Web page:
Roche Presents Data From The Trials At Annual Congress Of The World Muscle Society
07 October 2019
Data presented at the Annual Congress of the World Muscle Society, demonstrated the ongoing benefit of risdiplam (RG7916) for the treatment of all Types of SMA. Risdiplam is a small molecule drug taken orally, which targets and encourages the SMN2 ‘back-up’ gene to produce a greater amount of functional SMN protein.
The data presented were from four trials of risdiplam:
- FIREFISH is a two-part trial of risdiplam in 21 infants with SMA Type 1.
- SUNFISH is a two-part trial of risdiplam in 51 people with SMA aged from 2 to 25 years.
- JEWELFISH is a trial for people who have previously participated in a trial with SMN2-targeting therapies, or olesoxime, or who received previously treatment with nusinersen.
- RAINBOWFISH is a trial of risdiplam in infants with genetically diagnosed SMA who are not yet presenting symptoms.
Data from Part 1 of the FIREFISH clinical trial demonstrated that after 16 months of treatment:
- 82% of high-dose patients had a score of ≥40 on the CHOP-INTEND motor function scale, which is higher than untreated patients, indicating improved muscle function.
- 86% (18/21) of all infants were event-free after receiving risdiplam for 16 months.
- No infant has required tracheostomy or reached permanent ventilation.
In patients in Part 1 of the SUNFISH clinical trial, risdiplam treatment led to:
- A two-fold increase in blood SMN protein levels after four weeks of treatment, sustained for at least 12 months. In the natural history cohort, patients did not experience any change in SMN protein levels over the same period.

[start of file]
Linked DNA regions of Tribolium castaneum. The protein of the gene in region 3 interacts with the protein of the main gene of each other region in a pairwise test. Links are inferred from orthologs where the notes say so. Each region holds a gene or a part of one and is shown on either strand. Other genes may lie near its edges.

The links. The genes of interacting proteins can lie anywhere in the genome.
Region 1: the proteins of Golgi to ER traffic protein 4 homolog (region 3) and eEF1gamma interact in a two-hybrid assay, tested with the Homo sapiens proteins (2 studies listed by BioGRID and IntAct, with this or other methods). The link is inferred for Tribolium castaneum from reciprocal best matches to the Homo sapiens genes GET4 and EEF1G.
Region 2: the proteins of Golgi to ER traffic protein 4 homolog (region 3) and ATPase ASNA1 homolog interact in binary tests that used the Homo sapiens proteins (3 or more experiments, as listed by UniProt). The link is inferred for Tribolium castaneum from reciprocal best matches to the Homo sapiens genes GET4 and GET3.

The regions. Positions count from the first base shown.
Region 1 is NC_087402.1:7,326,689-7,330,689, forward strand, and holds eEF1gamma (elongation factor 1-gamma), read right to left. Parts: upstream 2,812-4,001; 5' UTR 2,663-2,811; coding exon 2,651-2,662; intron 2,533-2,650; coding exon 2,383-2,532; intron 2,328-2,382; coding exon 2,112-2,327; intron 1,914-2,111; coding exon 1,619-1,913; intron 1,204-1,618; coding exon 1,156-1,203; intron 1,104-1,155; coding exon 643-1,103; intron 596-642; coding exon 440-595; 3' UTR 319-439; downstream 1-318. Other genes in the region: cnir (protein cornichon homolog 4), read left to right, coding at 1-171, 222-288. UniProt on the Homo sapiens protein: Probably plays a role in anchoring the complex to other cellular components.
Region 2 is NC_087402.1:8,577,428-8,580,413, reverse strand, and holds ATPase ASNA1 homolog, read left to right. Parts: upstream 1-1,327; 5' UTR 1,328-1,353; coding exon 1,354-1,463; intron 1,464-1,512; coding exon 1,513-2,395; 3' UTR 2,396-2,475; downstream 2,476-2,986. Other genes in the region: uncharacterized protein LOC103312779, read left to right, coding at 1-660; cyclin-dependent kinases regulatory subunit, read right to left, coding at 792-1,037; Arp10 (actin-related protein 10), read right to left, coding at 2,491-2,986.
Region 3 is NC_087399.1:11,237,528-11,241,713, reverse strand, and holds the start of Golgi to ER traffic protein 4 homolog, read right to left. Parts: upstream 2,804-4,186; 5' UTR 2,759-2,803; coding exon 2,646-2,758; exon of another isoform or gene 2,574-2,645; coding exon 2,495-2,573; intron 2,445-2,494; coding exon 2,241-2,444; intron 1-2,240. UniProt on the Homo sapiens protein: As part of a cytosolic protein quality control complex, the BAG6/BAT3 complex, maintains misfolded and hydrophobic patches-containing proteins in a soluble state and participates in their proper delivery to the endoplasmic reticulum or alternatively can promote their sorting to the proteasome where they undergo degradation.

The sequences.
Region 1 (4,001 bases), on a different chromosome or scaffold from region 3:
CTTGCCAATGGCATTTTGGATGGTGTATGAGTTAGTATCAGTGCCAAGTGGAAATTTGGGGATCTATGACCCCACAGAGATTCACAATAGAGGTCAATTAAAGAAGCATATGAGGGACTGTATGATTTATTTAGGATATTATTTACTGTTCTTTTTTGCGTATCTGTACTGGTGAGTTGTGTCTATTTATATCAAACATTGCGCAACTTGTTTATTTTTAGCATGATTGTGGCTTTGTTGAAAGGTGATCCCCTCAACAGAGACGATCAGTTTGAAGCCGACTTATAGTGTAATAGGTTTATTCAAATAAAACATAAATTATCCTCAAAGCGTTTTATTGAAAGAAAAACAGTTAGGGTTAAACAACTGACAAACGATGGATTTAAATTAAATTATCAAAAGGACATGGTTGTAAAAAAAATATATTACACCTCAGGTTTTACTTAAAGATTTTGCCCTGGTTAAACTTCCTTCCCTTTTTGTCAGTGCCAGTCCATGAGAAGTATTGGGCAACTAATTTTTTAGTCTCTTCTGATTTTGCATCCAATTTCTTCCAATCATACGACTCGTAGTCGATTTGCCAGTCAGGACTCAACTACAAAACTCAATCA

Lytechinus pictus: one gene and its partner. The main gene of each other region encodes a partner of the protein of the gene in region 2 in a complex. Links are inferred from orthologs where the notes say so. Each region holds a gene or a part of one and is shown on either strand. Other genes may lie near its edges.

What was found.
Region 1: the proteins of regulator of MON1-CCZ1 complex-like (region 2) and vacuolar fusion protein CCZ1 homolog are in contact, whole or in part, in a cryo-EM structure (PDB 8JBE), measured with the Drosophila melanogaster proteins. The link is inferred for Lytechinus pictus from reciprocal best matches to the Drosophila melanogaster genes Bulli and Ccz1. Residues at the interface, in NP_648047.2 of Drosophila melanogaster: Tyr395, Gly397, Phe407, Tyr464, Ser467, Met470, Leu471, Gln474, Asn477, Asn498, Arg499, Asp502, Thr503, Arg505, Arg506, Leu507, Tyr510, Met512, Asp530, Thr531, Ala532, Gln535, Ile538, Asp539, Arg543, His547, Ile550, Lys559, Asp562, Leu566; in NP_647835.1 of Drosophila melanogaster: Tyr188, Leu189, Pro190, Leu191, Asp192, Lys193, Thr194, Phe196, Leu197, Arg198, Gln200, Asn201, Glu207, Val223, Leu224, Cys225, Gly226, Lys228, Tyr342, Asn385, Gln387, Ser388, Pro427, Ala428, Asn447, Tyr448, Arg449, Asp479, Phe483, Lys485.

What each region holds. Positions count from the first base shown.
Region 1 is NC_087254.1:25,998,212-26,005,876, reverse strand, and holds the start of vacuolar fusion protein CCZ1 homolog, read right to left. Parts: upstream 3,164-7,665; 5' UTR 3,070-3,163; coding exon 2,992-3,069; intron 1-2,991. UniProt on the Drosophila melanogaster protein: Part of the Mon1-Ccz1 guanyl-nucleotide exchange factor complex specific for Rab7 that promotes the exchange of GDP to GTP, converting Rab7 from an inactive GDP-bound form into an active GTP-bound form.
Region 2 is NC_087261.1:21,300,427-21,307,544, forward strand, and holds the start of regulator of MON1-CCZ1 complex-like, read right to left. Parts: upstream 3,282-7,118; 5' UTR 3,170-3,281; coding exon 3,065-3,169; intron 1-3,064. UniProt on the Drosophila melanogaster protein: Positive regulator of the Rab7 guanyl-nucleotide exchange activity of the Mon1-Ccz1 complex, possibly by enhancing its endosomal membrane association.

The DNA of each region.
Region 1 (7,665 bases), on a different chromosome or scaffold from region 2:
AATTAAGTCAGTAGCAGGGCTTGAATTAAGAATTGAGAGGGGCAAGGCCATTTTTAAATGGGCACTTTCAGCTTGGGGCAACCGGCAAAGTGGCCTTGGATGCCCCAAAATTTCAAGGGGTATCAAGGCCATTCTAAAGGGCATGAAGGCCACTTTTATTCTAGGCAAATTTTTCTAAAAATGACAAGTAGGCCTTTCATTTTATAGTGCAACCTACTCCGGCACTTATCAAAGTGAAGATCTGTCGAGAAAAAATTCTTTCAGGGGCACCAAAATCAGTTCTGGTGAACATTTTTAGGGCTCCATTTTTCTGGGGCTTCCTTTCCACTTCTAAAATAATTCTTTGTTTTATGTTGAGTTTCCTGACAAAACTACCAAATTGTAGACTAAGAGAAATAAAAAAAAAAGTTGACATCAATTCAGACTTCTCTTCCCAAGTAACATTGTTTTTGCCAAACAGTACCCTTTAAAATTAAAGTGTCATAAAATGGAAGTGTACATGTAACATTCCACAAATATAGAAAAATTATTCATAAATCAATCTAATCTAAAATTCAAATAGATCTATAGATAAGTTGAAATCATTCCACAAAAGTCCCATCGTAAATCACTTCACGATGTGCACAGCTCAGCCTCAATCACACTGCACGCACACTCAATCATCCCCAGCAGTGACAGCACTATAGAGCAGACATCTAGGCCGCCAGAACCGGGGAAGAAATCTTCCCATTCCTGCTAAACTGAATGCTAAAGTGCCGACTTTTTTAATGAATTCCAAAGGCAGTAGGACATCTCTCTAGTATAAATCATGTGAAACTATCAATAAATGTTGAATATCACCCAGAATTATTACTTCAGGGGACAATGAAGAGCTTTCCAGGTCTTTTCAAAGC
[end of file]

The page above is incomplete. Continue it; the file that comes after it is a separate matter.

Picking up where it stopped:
- A clinically meaningful increase in motor function, including a broad range of ages and functional status at baseline compared with natural history, independent of age and disease severity.
Data from 45 patients in the JEWELFISH trial demonstrated a sustained, greater than two-fold increase in median SMN protein versus baseline over 12 months of treatment. Patients in the JEWELFISH study have previously been treated with nusinersen or other therapies.
In August, the first patient was enrolled in the RAINBOWFISH trial, an open-label, single-arm, international, multi-centre clinical study to investigate the efficacy, safety, pharmacokinetics and pharmacodynamics of risdiplam in infants with genetically diagnosed SMA who are not yet presenting symptoms (similar in nature to the NURTURE trial of SpinrazaTM).
Risdiplam has been well tolerated at all dose levels and in all clinical studies. To date, there have been no drug-related safety findings leading to withdrawal from any study.